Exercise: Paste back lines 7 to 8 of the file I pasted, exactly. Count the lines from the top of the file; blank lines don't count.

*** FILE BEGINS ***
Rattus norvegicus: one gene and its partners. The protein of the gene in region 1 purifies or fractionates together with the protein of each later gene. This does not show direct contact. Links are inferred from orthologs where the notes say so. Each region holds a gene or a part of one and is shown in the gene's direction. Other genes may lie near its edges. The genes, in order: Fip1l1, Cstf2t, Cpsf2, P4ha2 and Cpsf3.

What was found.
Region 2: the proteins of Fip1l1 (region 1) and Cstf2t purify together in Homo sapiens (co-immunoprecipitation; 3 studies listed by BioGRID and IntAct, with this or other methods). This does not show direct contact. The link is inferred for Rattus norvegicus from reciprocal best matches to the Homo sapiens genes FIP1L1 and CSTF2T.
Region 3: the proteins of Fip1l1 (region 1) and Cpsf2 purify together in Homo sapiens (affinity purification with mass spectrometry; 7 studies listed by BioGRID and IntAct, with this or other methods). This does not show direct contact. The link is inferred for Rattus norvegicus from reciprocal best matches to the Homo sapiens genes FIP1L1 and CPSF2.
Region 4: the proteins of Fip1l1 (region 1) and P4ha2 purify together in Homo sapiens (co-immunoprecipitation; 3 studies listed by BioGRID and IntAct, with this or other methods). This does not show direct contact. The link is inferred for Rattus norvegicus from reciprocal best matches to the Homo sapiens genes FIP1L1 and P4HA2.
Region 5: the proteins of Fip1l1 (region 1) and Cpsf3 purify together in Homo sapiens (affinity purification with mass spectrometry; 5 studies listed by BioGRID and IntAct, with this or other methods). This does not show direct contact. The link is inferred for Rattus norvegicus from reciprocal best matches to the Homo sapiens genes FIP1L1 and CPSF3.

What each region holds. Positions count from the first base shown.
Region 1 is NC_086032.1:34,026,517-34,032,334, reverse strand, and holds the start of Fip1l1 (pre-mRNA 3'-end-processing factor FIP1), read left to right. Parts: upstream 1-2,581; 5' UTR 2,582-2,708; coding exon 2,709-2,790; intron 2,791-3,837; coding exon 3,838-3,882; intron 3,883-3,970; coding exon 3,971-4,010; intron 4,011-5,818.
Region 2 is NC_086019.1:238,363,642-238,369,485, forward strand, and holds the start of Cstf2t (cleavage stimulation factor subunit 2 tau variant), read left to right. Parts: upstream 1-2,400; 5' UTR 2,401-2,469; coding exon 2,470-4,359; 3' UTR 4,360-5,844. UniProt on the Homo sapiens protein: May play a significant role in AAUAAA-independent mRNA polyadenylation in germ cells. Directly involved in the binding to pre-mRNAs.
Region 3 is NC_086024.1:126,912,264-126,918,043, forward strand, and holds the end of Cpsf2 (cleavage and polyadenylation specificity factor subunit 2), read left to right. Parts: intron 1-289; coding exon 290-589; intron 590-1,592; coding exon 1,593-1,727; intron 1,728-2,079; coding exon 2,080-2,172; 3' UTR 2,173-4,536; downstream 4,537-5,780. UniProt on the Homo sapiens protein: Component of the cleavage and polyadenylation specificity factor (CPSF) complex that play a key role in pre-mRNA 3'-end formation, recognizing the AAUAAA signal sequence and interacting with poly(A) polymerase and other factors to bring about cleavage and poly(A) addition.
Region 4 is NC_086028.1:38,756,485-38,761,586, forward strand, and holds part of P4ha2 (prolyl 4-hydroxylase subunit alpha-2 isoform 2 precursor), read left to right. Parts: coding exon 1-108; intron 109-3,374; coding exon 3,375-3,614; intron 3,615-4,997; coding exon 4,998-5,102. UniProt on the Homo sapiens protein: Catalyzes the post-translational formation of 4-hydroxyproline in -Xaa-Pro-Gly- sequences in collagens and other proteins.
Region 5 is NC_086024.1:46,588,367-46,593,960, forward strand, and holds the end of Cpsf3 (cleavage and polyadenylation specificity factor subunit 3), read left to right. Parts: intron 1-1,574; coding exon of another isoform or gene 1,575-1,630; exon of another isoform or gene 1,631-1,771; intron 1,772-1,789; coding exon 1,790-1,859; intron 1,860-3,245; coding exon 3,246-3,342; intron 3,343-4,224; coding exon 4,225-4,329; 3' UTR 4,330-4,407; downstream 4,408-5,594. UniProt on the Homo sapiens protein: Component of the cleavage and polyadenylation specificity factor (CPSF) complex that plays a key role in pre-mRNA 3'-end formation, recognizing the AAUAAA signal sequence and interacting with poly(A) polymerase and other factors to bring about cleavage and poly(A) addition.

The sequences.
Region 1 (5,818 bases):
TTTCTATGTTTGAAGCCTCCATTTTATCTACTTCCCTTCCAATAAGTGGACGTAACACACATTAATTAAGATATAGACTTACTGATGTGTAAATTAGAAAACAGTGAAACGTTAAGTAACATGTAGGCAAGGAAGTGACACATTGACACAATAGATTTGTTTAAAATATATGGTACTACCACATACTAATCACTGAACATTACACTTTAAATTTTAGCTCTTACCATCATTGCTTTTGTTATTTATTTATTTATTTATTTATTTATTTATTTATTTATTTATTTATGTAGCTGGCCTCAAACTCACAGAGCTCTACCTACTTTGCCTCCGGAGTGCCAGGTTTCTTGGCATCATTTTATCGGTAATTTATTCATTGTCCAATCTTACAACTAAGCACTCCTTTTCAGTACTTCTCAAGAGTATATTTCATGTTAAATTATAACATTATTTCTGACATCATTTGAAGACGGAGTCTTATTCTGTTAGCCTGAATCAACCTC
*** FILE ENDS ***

What each region holds. Positions count from the first base shown.
Region 1 is NC_086032.1:34,026,517-34,032,334, reverse strand, and holds the start of Fip1l1 (pre-mRNA 3'-end-processing factor FIP1), read left to right. Parts: upstream 1-2,581; 5' UTR 2,582-2,708; coding exon 2,709-2,790; intron 2,791-3,837; coding exon 3,838-3,882; intron 3,883-3,970; coding exon 3,971-4,010; intron 4,011-5,818.